Another illustrative embodiment is directed to a storage system configured to manage content units. The storage system comprises: an input; and at least one controller that: in response to a request to identify the content units that were stored on the storage system at a specified time, determines which of the content units stored on the storage system when the request was received were stored on the storage system at the specified time; and determines which content units deleted from the storage system were stored on the storage system at the specified time by examining reflections of deleted content units, each reflection identifying at least one corresponding deleted content unit and including information that identifies a time at which the at least one corresponding deleted content unit was deleted from the storage system.

A further illustrative embodiment is directed to a method comprising acts of: in response to a request to delete from at least one storage system a first content unit that has content and a first retention period which specifies a period of time during which the first content unit is to be retained, the request being received before expiration of the first retention period, deleting the first content unit; creating a second content unit to replace the first content unit, the second content unit comprising at least some of the content of the first content unit and having a second retention period different from the first retention period; and creating a reflection for the first content unit, wherein the reflection identifies the second content unit as a replacement for the first content unit. Another illustrative embodiment is directed to at least one computer readable medium encoded with instructions that, when executed on a computer system, perform the above-described method.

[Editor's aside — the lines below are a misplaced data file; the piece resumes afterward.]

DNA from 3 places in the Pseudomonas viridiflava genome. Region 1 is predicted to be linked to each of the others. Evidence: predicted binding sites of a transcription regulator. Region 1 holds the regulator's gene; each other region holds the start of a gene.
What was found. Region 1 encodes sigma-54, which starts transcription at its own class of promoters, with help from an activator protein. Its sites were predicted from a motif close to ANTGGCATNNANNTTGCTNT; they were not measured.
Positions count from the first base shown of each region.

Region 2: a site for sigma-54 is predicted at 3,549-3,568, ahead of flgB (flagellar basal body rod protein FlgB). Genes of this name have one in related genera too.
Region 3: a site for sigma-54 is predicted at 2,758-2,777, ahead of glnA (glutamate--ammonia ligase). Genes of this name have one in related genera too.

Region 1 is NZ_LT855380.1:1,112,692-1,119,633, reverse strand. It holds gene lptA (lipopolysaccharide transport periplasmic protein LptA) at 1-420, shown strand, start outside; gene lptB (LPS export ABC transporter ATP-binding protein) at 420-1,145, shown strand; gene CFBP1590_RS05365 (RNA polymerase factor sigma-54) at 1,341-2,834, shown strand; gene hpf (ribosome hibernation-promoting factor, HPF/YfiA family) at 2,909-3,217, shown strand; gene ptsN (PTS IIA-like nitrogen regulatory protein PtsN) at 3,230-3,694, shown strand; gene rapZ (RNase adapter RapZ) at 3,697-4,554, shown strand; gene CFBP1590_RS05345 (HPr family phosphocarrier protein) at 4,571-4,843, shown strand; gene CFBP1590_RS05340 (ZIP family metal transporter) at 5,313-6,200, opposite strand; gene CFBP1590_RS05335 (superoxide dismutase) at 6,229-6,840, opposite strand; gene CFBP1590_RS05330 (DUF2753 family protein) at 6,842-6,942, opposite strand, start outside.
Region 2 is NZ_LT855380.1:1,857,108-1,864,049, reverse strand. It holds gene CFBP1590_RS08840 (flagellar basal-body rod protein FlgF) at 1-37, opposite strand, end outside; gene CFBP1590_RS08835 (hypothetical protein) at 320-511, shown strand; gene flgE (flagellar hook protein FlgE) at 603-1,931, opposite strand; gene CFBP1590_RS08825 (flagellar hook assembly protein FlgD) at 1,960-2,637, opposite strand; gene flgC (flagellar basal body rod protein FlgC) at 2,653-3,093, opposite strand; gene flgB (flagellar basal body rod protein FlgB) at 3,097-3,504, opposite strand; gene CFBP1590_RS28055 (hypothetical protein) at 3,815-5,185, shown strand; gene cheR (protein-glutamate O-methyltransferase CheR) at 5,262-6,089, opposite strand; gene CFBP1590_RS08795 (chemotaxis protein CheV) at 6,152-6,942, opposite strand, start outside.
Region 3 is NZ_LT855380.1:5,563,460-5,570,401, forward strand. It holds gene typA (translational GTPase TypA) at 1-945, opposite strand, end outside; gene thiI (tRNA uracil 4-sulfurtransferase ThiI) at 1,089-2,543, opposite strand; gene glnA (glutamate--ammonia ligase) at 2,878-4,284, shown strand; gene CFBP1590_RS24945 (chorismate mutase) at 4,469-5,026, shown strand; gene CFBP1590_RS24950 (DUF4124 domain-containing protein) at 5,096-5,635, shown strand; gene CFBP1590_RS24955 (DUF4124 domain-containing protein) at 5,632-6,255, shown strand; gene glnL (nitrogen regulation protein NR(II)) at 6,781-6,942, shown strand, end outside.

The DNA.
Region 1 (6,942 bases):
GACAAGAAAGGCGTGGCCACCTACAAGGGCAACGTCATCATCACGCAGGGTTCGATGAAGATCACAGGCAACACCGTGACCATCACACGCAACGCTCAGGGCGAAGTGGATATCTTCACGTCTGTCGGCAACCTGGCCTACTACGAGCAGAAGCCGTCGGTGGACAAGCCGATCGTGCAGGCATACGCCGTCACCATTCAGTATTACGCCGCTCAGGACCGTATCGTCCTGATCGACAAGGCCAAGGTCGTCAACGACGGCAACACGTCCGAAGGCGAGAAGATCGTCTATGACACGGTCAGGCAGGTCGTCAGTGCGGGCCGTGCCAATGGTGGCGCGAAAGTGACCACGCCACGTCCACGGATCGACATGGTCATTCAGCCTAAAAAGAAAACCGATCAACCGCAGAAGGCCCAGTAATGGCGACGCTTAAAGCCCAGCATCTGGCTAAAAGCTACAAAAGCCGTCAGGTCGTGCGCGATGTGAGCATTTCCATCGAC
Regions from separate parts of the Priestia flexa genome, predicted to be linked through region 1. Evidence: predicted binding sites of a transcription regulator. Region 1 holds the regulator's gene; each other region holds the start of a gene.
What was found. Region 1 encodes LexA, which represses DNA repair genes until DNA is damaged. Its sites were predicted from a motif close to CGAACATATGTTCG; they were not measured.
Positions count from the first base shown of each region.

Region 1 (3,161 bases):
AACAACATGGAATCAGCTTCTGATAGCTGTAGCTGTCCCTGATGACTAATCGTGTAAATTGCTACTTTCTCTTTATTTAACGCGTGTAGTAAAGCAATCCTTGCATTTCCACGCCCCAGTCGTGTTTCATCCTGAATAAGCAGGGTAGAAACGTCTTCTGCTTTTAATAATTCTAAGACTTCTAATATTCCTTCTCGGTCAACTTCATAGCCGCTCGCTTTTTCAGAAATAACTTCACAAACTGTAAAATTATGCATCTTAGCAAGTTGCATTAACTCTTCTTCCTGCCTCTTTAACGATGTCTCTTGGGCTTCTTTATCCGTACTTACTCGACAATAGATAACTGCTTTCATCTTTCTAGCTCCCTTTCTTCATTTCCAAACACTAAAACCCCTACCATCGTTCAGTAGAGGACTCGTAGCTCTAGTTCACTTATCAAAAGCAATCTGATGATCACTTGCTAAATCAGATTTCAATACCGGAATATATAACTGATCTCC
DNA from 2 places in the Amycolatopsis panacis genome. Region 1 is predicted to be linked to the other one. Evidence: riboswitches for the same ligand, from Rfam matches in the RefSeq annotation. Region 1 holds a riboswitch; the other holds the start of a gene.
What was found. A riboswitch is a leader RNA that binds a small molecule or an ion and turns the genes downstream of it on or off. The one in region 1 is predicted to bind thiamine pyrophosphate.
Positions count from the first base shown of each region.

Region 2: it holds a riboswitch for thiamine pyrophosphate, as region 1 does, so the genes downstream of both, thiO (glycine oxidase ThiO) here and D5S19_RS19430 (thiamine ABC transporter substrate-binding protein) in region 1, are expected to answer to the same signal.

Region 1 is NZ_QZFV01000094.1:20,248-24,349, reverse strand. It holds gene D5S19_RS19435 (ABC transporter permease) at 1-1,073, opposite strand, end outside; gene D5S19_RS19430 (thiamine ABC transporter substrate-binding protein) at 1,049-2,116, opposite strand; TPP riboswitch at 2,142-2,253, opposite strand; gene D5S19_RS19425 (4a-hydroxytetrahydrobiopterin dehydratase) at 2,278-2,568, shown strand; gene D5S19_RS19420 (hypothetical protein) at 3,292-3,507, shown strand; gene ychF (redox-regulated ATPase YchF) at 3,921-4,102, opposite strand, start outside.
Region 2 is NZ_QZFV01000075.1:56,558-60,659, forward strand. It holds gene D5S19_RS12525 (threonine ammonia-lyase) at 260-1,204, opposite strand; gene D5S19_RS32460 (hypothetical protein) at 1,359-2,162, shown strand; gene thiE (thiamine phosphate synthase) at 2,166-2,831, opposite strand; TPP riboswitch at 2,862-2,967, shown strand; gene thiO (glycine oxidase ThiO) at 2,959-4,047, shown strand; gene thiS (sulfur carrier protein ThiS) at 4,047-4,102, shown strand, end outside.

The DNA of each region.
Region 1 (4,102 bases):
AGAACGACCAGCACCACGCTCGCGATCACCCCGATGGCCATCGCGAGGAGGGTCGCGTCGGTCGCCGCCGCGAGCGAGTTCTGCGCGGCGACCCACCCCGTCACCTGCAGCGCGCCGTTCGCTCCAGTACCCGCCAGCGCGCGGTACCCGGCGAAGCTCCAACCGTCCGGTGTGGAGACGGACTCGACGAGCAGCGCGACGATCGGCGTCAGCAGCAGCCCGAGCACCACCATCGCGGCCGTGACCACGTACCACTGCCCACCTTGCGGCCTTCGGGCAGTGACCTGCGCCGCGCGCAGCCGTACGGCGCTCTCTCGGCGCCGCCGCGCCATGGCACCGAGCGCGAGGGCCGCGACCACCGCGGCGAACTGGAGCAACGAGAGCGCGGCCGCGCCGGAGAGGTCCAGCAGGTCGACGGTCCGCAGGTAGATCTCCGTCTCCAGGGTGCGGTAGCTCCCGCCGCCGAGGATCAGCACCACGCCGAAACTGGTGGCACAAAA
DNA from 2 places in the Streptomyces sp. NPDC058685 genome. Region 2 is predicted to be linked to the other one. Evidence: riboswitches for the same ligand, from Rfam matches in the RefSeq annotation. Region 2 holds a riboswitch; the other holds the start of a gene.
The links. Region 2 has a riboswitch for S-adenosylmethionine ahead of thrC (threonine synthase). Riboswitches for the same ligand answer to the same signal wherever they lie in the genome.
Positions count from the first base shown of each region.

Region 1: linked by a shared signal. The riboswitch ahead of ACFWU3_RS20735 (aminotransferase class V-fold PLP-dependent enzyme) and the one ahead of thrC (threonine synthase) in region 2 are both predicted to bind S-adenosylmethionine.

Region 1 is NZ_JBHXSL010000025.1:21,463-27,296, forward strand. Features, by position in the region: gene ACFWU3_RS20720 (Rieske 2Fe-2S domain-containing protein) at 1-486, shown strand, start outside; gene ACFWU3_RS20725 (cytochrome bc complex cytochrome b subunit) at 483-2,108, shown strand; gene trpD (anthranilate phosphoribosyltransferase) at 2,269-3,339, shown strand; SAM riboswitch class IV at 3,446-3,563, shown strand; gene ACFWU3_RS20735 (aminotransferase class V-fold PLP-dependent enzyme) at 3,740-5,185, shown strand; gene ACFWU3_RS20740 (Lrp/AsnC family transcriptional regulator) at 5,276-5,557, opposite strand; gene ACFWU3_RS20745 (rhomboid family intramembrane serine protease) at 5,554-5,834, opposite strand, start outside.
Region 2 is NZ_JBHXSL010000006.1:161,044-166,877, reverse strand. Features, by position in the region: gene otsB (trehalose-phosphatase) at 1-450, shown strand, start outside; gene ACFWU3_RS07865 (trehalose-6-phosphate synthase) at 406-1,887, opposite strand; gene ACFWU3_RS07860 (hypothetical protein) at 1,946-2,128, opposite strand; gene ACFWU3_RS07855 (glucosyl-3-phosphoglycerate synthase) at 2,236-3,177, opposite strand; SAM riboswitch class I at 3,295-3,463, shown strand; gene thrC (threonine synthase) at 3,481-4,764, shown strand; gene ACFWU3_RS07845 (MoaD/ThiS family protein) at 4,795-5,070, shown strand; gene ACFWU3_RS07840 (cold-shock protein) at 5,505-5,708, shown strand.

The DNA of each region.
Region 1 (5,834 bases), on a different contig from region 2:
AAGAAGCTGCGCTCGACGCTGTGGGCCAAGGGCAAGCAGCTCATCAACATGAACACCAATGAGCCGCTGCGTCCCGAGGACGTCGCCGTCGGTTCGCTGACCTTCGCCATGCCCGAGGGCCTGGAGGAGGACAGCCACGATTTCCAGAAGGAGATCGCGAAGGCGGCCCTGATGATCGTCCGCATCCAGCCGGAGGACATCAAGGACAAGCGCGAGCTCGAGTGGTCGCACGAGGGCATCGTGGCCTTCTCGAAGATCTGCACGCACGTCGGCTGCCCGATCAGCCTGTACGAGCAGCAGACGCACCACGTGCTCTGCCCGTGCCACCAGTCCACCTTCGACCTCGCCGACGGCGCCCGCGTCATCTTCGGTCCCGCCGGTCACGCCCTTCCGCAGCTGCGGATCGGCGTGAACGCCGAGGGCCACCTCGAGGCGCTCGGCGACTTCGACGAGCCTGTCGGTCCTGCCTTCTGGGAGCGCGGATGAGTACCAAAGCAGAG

A further illustrative embodiment is directed to a storage system comprising: an input; at least one controller, coupled to the input, that: in response to a request received through the input to delete from at least one storage system a first content unit that has content and a first retention period which specifies a period of time during which the first content unit is to be retained, the request being received before expiration of the first retention period, deleting the first content unit, deletes the first content unit; creates a second content unit to replace the first content unit, the second content unit comprising at least some of the content of the first content unit and having a second retention period different from the first retention period; and creates a reflection for the first content unit, wherein the reflection identifies the second content unit as a replacement for the first content unit.

BRIEF DESCRIPTION OF THE DRAWINGS

FIG. 1 is a flow chart illustrating a process for deleting a content unit from a storage system while leaving a reflection of the content unit, in accordance with one illustrative embodiment of the invention;

FIG. 2 is a diagram illustrating the processing of a delete request and the creation of a reflection by a storage system, in accordance with one illustrative embodiment;

FIG. 3 is a diagram illustrating an example of a process for determining a content address of a reflection, in accordance with one illustrative embodiment for use with a content addressable storage system;

FIG. 4 is a block diagram of a storage system on which some embodiments of the invention may be implemented;

FIG. 5 is a diagram illustrating the use of a reflection in case of failure to properly delete a content unit, in accordance with one embodiment; and

FIG. 6 is a diagram illustrating the use of a reflection to modify the retention period of content unit, in accordance with one embodiment.

DETAILED DESCRIPTION

Applicants have appreciated that prior art storage systems may allow deletion of data stored thereon, but may provide limited or no capability to track deletions or to recover unintentionally deleted data. Thus, it may be difficult or impossible for a system administrator to determine when data was deleted, why the data was deleted, and who deleted it.